As the number of visitors to the emergency room rises ― contrary to the hopes behind the Affordable Care Act ― a number of studies are beginning to find that it is not affordability of healthcare that keeps the population healthy; rather, it is access and attention before, during, and after treatment that prevents disastrous health events.
Patients need more than a once-over from doctors during their hospital stays. Unfortunately, most medical professionals are overwhelmed with their current workload and unable to worry about follow-up outpatient care, as well.
That’s why the system is in dire need of more social workers. Already invested in the well-being of the populations they serve, social workers are the ideal solution to our nation’s health crisis. Outpatient health specialists, health counselors, public health managers, medical social workers, and others can provide the services our healthcare system needs right now.
Expanding Outpatient Services
Outpatient care includes any medical attention that does not require admittance to a hospital. Also called ambulatory care, outpatient treatment can include processes such as diagnosis, observation, and rehabilitation, as well as advanced procedures that do not require hospital equipment or response. Though many Americans view hospitals as the best place to receive medical services, outpatient care is usually preferable for a variety of reasons, including cost, convenience, and specialization of services.
Hospitals and care facilities around the country are rapidly expanding their outpatient centers to address the tremendous influx of patients in recent years. However, as they expand, many outpatient services are receiving a remarkable redesign to ensure they can provide the best quality care to patients without sacrificing the time and efficiency of medical staff.
For example, some health systems are integrating urgent care facilities into outpatient programs. Urgent care patients do not have the luxury of waiting for an appointment, but they usually don’t have maladies that require emergency medical attention. Therefore, the outpatient center can relieve pressure on hospitals by properly caring for urgent patients without overtaxing medical staff at the hospital.
Another important addition to outpatient facilities is the social worker, who is incredibly useful at distributing important information to patients. Trained ambulatory social workers can assume the responsibility of explaining diagnoses and treatment options, particularly to patients who have difficulty taking care of themselves ― like elderly people or young children. Special training like this is something many aspiring social workers learn in online graduate schools like this one.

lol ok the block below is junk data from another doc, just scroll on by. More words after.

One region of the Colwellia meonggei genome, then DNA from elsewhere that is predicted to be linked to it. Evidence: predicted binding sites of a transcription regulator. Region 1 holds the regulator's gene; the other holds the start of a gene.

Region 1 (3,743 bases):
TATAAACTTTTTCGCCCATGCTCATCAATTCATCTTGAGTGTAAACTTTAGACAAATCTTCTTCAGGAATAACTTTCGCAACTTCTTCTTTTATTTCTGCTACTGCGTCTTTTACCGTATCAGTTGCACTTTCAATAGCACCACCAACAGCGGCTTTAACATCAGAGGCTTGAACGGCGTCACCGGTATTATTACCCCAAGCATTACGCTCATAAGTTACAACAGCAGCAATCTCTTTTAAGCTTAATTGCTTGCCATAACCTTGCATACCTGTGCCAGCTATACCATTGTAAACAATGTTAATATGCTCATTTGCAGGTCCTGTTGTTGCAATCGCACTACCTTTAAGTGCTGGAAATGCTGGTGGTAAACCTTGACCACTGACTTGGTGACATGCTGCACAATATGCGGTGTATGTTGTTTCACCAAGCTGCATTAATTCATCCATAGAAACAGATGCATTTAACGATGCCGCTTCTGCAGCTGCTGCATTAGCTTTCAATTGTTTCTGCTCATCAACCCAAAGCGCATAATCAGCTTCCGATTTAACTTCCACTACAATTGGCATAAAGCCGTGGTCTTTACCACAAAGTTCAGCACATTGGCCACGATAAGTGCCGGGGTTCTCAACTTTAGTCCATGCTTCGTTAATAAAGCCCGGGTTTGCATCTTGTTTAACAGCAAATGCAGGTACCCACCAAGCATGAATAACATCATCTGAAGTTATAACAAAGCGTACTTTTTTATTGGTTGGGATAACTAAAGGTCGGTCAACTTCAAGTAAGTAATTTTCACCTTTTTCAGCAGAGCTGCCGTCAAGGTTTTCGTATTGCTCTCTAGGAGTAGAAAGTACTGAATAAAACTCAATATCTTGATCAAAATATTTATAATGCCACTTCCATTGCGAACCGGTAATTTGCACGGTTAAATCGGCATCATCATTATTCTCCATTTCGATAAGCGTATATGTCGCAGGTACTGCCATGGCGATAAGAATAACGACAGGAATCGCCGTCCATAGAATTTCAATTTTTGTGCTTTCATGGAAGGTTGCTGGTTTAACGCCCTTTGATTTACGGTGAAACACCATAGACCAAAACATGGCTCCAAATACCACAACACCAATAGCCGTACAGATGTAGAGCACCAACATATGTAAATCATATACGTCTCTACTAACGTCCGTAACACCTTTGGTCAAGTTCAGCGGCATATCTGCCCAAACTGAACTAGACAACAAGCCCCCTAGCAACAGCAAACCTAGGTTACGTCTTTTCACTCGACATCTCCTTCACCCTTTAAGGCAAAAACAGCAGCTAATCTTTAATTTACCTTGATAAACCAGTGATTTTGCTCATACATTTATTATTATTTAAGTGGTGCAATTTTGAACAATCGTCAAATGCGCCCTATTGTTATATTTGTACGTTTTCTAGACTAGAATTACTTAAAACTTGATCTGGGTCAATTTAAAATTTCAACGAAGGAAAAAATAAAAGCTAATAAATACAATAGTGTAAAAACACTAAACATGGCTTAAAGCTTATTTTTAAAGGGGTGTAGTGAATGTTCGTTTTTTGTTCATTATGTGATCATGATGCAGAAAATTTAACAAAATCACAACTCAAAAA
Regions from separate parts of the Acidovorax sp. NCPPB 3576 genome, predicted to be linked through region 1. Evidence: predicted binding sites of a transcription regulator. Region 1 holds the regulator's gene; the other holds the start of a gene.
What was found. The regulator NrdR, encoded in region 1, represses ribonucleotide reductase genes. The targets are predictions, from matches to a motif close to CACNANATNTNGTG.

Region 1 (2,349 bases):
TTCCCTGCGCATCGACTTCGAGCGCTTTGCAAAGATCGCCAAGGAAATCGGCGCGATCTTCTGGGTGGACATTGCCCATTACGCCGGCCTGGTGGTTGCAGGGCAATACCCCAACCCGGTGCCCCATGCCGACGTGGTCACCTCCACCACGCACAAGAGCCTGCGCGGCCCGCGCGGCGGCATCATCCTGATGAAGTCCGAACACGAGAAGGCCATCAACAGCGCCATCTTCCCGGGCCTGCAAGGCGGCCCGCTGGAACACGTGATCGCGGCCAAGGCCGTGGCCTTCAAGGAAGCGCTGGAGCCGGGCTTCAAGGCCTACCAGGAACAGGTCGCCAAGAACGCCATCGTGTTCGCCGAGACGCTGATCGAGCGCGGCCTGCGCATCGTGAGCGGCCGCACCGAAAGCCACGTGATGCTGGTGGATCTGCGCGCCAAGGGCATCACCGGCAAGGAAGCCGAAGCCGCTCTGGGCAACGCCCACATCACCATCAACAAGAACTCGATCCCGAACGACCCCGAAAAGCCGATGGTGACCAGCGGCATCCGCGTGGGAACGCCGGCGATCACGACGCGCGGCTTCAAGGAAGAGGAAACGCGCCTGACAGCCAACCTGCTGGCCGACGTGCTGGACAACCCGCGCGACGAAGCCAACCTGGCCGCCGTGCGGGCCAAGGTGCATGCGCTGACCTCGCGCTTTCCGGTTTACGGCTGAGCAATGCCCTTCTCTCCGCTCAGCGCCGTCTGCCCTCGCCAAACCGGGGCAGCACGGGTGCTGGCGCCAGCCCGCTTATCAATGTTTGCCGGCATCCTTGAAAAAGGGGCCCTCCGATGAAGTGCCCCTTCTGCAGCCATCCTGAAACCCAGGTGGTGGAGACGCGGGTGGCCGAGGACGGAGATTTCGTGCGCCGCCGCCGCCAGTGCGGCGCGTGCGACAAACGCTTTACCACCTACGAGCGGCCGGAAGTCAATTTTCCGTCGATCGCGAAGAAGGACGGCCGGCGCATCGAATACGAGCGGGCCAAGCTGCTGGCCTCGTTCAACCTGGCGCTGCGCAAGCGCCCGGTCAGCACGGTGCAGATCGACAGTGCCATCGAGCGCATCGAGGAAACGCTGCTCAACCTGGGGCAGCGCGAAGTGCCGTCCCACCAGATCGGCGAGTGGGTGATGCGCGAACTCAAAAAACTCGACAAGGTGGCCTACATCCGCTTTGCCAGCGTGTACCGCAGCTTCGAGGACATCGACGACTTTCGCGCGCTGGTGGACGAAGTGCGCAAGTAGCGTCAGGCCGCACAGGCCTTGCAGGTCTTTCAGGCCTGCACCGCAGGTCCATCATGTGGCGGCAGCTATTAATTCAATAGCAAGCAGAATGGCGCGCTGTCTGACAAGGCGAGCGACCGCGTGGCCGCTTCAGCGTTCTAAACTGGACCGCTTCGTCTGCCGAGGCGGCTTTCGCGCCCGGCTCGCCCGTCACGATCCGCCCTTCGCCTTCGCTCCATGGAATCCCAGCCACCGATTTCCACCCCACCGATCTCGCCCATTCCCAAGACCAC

Social workers in outpatient centers can also provide more typical duties of the profession that nurses and doctors are not equipped for, like helping patients procure financial assistance for medical debt or procure a job after recovery from disease or disability. Social workers often pursue patients’ cases for longer than a medical professional is able to, which grants patients the extended care they need to attain true health and well-being.
The Future of Outpatient Tech
Outpatient care is expanding, literally and figuratively, as more Americans seek medical aid. Fortunately, as traditional positions (like social workers) adapt to fill the needs of the health care industry, technology, too, is developing to provide additional support.
One of the most exceptional advances in outpatient technology ― and one that could predict the future of the health care industry as a whole ― is telemedicine. Also called telehealth, virtual care, digital health, mobile health, and many more futuristic monikers, telemedicine is the remote diagnosis and treatment of patients. Using devices like smartphones and computers, patients can interface with medical professionals to understand their diseases and find solutions, all without leaving the comfort of their homes.
Certainly, telemedicine makes good health more accessible for patients who have difficulty traveling or disinterest in visiting a physical facility. Potentially, social workers could also interface with patients through such digital portals, slashing the time they waste commuting and providing extra resources to devote to new cases.
Most developing outpatient technology stems from the concept of telemedicine. For example, remote monitoring devices like smartwatches allow doctors (or social workers) to track patients’ progress from afar, granting them more information regarding individual recovery processes.
Additionally, to reduce the need for extended hospital stays or movement to assisted-living centers, patients can install sensors around their homes to alert case workers to falls and other dangerous events that impact health.
America is currently suffering from a shortage of physicians, and as more people gain financial access to the medical care they need, this lack of medical professionals will become even more dire. Thankfully, a combination of non-medical staff and advanced tech can help patients find the treatment plans they need to become healthy at last.